Many other people were badly injured in getting away from the building.  Dr. Smith who had office rooms in the hotel 
fractured his hip in lighting on the side walk.  He lost all of his surgical tools and library in the fire.

The origin of the fire in unknown, the first flames having been seen coming out of the basement windows.  
A property loss of $8,000 is the estimated result of the fire.  Loss is partly covered by insurance.

Submitted by Alan Nicholson (Oct 2011).


MAIER, JOHN
Gascoyne Gazette, 2 Aug 1916, p 5 col 5, 6
Obituary

John Maier was born in Erie County, Pa., March 27th, 1854, and died at Lisbon, N. D., July 16th, 1916.  
At the age four years he emigrated to Iowa with his parents where he resided until almost six years age, 
when he moved to Lisbon, N. D.  In the spring of 1913 he came to Harding county and took a homestead 
near that of his son, Irvin, and they engaged in the stock business.  Deceased had been in poor health 
a greater part of the time since coming here and visited several eminent physicians but to no avail, 
and passed away on Sunday, July 16th.

He was a devoted husband and a kind and indulgent father, to his friends the soul of fellowship.  
But the greatest of all he was a man and was well liked by all who knew him.

Besides a wife he leaves to mourn his loss two daughters, Mrs. J. L. Long of Overbrook, Kansas, 
and Mrs. C. G. Stoner of Glenwood, Minn., and one son, Irvin F. Maier of Ludlow; three sisters, 
Mrs. G. Idemeller, Mrs. Quaas, Mrs. H. Etsel, and three brothers, Sam, Jacob and Andrew, all of 
Cedar Rapids, Iowa.  (Ludlow Herald)

Submitted by Alan Nicholson (Oct 2011).


MANNING, ORVILLE
Farmers Leader, 21 Nov 1918, p 1 col 4
Orville Manning Dies in France

C. A. Manning received a message Sunday that his son Orville had died in France, 
Oct. 13th of pneumonia.  The news was delayed for several weeks for some reason not 
contained in the message.

Orville left Bowman last June for the cantonment and was trained but a short time before 
leaving for France.  He was but 24 years old and was a general favorite among the young 
people of this section.

It is indeed solemn news to learn of the death of another one of our young men especially 
after the war is over, and we have all been looking forward to the home-coming of the boys.  
A great sympathy goes out to the Manning family from the whole community, for we can all 
appreciate the sacrifice they have made for democracy.

Submitted by Alan Nicholson (Oct 2011).


MATTSON, BEN ERIC
Gascoyne Gazette, 23 June 1915, p 1 col 1
Ludlow Resident Suicides With Gun
Placed Muzzle of Shot Gun in Mouth - Blew off Half His Head - Burial At Bowman Wednesday

Ben Eric Mattson, a homesteader near Ludlow, S. D., met death by his own hand 
in front of a neighbor's shack Sunday, June 13th, by placing the muzzle of a shot gun 
to his mouth and pulling the trigger.  Half of his head was blown off.

Mattson came to Harding County in August 1913 and has since resided on a claim, 
which at the time of his death had not been proved up.  Sunday, Miss Della Langen, 
a neighbor saw him walking back and forth along the creek carrying two guns.  
Later he left one of the guns by the fence and came to Miss Langen's house.  
It is stated that she became frightened by his actions and asked him if the gun 
was loaded and he stated that it was.  She asked him if he could hit a fence post 
and he blazed away at the post.

Following this Miss Langen went into the house and made believe that she was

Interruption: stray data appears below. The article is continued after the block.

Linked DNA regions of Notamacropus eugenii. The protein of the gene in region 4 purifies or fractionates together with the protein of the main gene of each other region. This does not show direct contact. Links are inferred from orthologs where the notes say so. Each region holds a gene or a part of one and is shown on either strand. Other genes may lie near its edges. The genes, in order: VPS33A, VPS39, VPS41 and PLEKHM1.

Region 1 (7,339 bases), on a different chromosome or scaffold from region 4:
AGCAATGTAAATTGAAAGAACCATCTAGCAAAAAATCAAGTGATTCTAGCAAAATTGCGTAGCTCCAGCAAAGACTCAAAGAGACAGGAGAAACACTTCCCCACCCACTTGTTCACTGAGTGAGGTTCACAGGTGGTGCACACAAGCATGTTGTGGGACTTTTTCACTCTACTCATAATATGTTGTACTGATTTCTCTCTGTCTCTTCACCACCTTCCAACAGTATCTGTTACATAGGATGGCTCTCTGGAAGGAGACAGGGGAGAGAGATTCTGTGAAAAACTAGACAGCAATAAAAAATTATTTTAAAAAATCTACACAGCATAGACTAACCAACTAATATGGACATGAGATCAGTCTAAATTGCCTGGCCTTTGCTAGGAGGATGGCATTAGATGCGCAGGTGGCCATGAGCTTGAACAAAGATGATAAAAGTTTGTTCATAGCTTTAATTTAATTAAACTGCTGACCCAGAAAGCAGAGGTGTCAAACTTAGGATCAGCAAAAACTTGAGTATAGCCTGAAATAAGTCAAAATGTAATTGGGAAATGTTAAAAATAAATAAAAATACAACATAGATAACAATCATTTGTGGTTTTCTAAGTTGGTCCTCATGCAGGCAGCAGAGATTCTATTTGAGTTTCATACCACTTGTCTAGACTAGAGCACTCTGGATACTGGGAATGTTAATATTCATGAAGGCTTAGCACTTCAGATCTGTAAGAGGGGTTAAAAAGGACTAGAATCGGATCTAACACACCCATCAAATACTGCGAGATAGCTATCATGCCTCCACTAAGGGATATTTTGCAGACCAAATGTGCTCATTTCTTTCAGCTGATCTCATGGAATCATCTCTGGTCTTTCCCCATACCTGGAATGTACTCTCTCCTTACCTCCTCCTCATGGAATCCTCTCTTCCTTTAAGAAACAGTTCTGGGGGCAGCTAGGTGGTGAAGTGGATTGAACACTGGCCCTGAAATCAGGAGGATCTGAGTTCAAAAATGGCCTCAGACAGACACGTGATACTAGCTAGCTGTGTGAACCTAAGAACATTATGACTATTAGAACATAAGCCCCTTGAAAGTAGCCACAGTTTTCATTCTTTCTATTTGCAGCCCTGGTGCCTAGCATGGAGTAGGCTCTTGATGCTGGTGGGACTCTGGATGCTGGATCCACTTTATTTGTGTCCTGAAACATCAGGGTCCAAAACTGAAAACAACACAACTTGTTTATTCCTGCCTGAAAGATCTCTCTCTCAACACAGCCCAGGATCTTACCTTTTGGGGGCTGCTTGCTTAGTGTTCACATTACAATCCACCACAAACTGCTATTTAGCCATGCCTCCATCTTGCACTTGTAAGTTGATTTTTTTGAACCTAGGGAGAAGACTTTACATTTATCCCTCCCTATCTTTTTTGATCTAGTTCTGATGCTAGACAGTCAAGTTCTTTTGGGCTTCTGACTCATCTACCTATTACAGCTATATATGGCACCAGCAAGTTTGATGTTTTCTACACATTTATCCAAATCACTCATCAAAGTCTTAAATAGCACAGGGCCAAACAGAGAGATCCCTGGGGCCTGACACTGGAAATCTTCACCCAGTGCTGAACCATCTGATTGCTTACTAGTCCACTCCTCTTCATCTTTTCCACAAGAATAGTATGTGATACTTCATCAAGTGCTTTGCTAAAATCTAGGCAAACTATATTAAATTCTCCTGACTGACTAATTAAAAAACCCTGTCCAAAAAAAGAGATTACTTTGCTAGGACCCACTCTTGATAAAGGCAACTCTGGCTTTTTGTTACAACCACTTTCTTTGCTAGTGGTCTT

deeply interested in a book.  Mattson followed her in and spoke to her but 
she thought it best not to let on that she heard him.  He then went to the door, 
and just as he got outside, Miss Langen heard a shot and running to the door 
found Mattson dead upon the ground.  She then ran to the nearest neighbor's 
about three and a half miles away, for assistance.

The body was brought to Bowman and interment was made here Wednesday, 
Undertaker Kvalness conducting the ceremonies.  The deceased was born 
in Sweden in 1878 and on leaving the old country, came direct to Harding County 
to file on a claim.  A brother, Andrew Mattson, resides on a farm twelve miles south 
of Bowman.  The Harding County coroner's verdict was that the unfortunate man 
met death by his own hand.  No reason is assigned for his act.  (Bowman Citizen)

Submitted by Alan Nicholson (Oct 2011).


MCCANN, A. J.
Farmers Leader, 10 Jul 1919, p 5 col 5
A. J. McCann

Mr. A. J. McCann passed away Monday evening at his home near Ludlow.

Mr. McCann was sixty years of age and had lived on a homestead near Ludlow 
for a number of years.  Death came from acute indigestion.

Funeral services were held in the Catholic church Thursday, and interment was 
made at the Bowman cemetery.

Submitted by Alan Nicholson (Oct 2011).


MCGEE, LAURA BELLE
Farmers Leader, 6 Feb 1919, p 2 col 3
Laura Belle, the infant daughter of Mr. and Mrs. John McGee passed away at her home 
near Austin on January 27 at 7 p.m.  Death resulting from an attack of influenza.

Submitted by Alan Nicholson (Oct 2011).


MCTIGUE, ROSE MARY
Farmers Leader, 1 May 1919, p 5 col 3
Rose Mary McTigue

Rose Mary, the two months old daughter of Mr. and Mrs. P. H. McTigue of Marmarth 
died at the J. J. Coleman hoe in Bowman last Thursday of congestion of the lungs.  
Funeral services were held at the Catholic church by Rev. Fr. Bacher.  The bereaved parents 
and relatives have the sympathy of the community.

Submitted by Alan Nicholson (Oct 2011).


MILKS, JAMES
Gascoyne Gazette, 20 Dec 1916, p 4 col 3
James Milks died last Wednesday morning after a short illness at the home 
of his son Frank.  The remains were laid at rest in the Haley cemetery.

Submitted by Alan Nicholson (Oct 2011).


MOOMEY, HELEN
Gascoyne Gazette, 29 Sept 1915, p 1